The resulting analysis shows how three of these cities have diverged from the other three since the base year of 1960. Arlington, Berkeley, and Cambridge went against the postwar grain and chose a “parking-light” approach: emphasizing transportation demand management (TDM) measures, while de-emphasizing driving and in one case even penalizing parking construction. Hartford, Lowell, and New Haven chose a conventional approach, emphasizing that downtown development should provide “adequate” parking based upon standards of the time.

These two paths led these cities to very different outcomes, which McCahill has chronicled in a series of publications. Most recently, he co-authored two papers about how parking has affected the six downtowns’ urban fabric and their tax bases. Parking lots take a big bite out of the conventional cities’ tax bases, which could reap 25 percent more in downtown property taxes had they chosen a parking-light approach instead.

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Greener Housing and Transportation Coming to Central Connecticut

Central Connecticut and its biggest cities, New Haven and Hartford, have never been known for strong transit, at least not compared with the parts of the state closer to New York.

Central Connecticut is about to get a lot more friendly for bus and rail commuting. And the state is taking measures to make sure the right kind of housing is in place, as well. Image: NHHSrail

Central Connecticut is about to get a lot better for bus and rail commuting. And the state is taking measures to make sure that walkable housing follows the investment in transit. Image: NHHSrail

Amtrak service between New Haven, Hartford, and Springfield, Massachusetts, has always operated sporadically and never been regular enough for commuting. But that is about to change.

The state is adding additional tracks that will make rail commuting possible when the project is complete in 2016. Meanwhile, a major bus rapid transit project — CT Fastrack — will link Hartford, New Britain, and adjoining towns along a 9.4-mile route. The $550 million project will be completed next year.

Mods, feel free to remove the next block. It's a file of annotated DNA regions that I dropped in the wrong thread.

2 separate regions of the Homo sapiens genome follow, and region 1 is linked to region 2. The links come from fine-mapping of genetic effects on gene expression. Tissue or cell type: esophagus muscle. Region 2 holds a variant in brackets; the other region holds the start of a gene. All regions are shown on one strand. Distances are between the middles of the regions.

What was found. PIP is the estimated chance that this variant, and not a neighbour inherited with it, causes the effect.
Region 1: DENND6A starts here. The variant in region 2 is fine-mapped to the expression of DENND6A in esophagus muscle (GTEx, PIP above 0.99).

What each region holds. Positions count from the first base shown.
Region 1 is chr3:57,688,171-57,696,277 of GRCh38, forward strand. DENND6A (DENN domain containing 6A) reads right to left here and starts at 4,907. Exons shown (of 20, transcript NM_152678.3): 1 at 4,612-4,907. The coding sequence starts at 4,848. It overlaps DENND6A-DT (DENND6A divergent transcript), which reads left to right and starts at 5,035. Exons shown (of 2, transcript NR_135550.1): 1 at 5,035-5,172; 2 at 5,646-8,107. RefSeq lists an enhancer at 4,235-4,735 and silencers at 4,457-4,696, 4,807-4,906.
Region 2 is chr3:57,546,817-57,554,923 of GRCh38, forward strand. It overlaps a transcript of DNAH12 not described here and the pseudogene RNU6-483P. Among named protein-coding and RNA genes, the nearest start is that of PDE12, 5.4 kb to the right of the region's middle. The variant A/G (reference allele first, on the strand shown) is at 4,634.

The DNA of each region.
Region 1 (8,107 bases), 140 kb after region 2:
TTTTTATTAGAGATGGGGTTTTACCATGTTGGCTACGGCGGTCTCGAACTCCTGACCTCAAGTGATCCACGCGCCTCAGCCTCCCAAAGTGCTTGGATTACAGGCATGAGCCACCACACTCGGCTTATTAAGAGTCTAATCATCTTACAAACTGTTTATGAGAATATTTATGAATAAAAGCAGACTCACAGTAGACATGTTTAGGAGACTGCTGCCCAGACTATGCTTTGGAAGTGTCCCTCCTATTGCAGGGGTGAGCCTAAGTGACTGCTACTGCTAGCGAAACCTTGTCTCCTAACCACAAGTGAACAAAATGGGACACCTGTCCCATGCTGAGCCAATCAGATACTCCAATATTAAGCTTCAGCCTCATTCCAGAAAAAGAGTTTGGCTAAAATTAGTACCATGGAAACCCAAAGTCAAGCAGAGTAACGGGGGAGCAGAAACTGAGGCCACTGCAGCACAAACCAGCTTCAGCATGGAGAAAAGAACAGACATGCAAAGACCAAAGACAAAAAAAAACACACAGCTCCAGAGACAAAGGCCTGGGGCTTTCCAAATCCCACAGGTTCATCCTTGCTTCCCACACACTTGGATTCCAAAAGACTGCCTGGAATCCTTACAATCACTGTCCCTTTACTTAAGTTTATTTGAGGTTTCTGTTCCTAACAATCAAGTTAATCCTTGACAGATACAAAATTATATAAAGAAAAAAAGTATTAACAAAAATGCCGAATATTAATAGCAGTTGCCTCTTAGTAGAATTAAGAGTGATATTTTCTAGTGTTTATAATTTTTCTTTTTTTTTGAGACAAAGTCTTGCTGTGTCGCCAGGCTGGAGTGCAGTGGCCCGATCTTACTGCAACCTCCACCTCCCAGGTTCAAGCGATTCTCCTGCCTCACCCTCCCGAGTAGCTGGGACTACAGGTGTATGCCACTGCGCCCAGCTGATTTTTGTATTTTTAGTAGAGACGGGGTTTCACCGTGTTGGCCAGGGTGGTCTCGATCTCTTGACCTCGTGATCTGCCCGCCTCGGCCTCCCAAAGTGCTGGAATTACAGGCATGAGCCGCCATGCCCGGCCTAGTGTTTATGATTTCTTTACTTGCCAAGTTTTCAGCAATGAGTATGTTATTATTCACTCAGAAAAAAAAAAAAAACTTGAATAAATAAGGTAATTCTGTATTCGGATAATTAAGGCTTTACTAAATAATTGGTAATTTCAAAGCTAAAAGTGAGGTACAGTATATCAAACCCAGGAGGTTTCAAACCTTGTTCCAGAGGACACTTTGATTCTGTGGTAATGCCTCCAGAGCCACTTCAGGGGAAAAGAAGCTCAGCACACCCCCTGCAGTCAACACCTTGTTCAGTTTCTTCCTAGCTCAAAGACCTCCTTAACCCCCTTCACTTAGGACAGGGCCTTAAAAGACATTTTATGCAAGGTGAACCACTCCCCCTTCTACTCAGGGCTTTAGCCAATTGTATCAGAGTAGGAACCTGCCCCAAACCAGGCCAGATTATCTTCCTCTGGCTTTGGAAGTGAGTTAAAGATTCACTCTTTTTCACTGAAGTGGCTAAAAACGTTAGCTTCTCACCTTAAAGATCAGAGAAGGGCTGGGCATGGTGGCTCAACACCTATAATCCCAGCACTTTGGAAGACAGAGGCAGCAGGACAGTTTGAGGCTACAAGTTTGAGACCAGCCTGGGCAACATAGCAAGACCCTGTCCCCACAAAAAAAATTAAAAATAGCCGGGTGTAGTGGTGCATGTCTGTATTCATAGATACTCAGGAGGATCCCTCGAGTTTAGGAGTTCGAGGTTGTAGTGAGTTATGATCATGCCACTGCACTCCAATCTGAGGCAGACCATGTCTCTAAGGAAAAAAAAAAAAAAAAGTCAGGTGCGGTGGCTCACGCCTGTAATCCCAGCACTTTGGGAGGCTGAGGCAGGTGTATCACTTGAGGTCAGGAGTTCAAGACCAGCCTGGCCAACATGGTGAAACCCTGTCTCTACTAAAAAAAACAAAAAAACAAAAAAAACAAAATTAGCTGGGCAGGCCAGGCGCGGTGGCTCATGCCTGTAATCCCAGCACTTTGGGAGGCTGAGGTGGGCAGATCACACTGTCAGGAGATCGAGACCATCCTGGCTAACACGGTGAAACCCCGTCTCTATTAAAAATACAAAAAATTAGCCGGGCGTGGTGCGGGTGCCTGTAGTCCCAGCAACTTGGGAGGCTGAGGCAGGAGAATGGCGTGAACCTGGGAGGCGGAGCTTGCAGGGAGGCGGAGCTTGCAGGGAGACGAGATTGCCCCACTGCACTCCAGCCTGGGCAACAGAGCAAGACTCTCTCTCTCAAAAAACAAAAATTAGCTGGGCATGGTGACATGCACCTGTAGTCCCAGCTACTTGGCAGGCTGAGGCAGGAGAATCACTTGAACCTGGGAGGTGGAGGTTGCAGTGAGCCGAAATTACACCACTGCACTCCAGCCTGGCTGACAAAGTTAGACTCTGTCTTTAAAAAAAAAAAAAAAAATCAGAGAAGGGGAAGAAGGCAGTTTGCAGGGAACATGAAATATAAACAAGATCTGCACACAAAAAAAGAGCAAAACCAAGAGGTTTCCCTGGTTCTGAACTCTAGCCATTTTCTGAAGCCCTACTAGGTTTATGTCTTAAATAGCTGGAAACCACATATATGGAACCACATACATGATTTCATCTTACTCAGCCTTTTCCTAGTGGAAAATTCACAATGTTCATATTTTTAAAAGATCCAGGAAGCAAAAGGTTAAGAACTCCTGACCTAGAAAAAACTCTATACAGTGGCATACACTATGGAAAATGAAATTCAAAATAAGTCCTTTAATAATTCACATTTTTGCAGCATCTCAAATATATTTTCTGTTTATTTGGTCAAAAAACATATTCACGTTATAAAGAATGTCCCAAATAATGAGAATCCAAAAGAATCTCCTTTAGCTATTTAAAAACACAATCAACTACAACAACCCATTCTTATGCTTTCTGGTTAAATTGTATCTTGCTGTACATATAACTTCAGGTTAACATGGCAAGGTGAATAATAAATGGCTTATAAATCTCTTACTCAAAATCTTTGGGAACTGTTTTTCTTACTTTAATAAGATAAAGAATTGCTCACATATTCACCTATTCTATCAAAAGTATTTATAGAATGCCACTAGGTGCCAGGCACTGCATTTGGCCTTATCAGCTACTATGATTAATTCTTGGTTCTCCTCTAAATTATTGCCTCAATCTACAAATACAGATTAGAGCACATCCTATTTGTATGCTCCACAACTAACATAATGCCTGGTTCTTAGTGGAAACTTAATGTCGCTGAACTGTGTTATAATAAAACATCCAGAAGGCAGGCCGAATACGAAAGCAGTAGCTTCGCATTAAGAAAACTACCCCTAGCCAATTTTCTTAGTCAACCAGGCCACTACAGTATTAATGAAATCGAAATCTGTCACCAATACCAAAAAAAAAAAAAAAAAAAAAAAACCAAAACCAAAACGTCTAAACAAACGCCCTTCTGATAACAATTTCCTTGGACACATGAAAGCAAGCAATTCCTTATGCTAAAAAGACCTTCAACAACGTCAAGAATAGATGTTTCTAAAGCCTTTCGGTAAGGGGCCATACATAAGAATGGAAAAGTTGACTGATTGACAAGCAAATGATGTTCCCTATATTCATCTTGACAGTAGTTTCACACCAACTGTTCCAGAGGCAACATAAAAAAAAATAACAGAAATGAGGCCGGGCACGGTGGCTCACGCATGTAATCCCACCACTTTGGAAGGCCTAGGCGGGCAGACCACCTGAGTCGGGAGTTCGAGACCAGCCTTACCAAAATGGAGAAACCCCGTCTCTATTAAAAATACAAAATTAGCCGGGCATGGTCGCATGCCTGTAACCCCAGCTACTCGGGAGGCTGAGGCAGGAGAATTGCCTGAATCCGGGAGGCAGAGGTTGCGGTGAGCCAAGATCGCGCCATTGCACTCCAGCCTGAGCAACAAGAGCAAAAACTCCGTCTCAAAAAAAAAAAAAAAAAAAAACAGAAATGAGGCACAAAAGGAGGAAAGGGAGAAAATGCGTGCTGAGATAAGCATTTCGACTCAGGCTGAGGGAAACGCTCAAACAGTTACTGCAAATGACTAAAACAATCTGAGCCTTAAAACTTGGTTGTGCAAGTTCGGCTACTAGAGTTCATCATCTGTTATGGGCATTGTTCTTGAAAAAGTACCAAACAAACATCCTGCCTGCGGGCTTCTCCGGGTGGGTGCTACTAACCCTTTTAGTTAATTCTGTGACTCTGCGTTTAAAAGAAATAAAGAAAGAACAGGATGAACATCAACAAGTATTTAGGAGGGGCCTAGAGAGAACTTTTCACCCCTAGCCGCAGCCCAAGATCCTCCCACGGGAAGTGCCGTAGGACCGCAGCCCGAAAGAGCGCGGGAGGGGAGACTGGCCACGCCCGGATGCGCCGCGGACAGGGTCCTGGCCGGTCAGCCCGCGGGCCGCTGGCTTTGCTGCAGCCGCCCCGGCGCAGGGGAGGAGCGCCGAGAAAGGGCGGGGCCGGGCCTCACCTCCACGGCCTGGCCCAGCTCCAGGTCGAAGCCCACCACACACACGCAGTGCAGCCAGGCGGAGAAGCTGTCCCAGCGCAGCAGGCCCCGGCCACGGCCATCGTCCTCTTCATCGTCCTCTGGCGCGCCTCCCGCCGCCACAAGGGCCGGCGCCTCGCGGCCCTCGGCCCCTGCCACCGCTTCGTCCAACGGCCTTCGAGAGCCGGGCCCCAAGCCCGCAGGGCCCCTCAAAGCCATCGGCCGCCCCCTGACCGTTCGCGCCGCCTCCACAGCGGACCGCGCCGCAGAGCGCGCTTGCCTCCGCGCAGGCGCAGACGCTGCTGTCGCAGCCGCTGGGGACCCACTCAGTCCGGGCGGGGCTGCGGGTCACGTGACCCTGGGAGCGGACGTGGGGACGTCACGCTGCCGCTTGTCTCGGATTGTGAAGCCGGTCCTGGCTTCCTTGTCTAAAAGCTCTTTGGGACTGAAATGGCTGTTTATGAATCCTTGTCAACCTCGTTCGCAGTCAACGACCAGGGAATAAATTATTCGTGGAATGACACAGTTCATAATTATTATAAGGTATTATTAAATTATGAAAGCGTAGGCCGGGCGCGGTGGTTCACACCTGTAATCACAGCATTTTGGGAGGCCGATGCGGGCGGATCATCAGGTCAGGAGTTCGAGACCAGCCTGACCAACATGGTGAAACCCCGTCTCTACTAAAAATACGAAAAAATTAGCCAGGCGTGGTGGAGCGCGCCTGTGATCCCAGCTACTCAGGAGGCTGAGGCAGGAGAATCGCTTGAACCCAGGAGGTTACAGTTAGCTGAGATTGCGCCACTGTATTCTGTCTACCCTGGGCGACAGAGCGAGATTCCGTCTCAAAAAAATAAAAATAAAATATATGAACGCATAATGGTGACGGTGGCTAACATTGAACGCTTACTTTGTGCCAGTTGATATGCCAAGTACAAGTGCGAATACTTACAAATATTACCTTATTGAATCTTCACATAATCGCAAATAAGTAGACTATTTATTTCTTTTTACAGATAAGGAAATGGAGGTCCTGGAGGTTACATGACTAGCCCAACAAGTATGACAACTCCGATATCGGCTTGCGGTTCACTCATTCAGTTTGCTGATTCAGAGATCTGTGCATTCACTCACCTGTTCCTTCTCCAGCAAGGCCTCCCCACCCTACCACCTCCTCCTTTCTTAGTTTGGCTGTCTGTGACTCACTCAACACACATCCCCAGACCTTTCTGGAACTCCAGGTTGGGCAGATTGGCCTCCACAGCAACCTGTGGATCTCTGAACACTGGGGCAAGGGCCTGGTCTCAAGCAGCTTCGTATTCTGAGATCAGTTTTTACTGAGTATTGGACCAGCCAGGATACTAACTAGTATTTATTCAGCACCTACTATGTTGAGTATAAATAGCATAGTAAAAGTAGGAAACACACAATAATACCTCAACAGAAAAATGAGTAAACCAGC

Now another critical piece of the puzzle is coming together with the state’s new budget. Governor Dannel Malloy has included $7 million in funding to support transit-oriented development in the state. The allocation was a victory for advocates for affordable housing and sustainable transportation in Connecticut.

Steven Higashide of the Tri-State Transportation Campaign said the TOD funding and the coming transit improvements will give towns and cities throughout the region an opportunity to really strengthen their downtowns. The money will be especially helpful in locations where housing markets are weaker, he said.

“Many of those towns, these are not Gold Coast, prosperous towns,” he said. “A lot of these towns are struggling and transit-oriented affordable housing in their downtowns would be a big asset.”

In financially supporting transit-oriented development at the state level, Connecticut will join just a handful of other states, including New Jersey, Minnesota, California, and Utah, according to the National Conference of State Legislatures.

Streetsblog USA will not be publishing on President’s Day and will be back on Tuesday.

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Guerrilla Crosswalk Turns Into Total Overhaul of New Haven Intersection

This guerrilla crosswalk preceded a safety-focused overhaul of the entire intersection. Image: New Haven Independent

Some New Haven residents were fed up with a dangerous intersection near Yale University, where repeated requests for a crosswalk had gone ignored. So one night last May, they painted a zebra-striped crosswalk on Whitney Avenue near Audubon Street.

The new intersection will be raised to improve visibility. It will include landscaped bump outs and three, faux-brick crosswalks. Image: New Haven Independent

But public officials worried pedestrians wouldn’t be visible to motorists cresting a rise right before the intersection. The crosswalk was removed by the city shortly after it was installed, according to the New Haven Independent.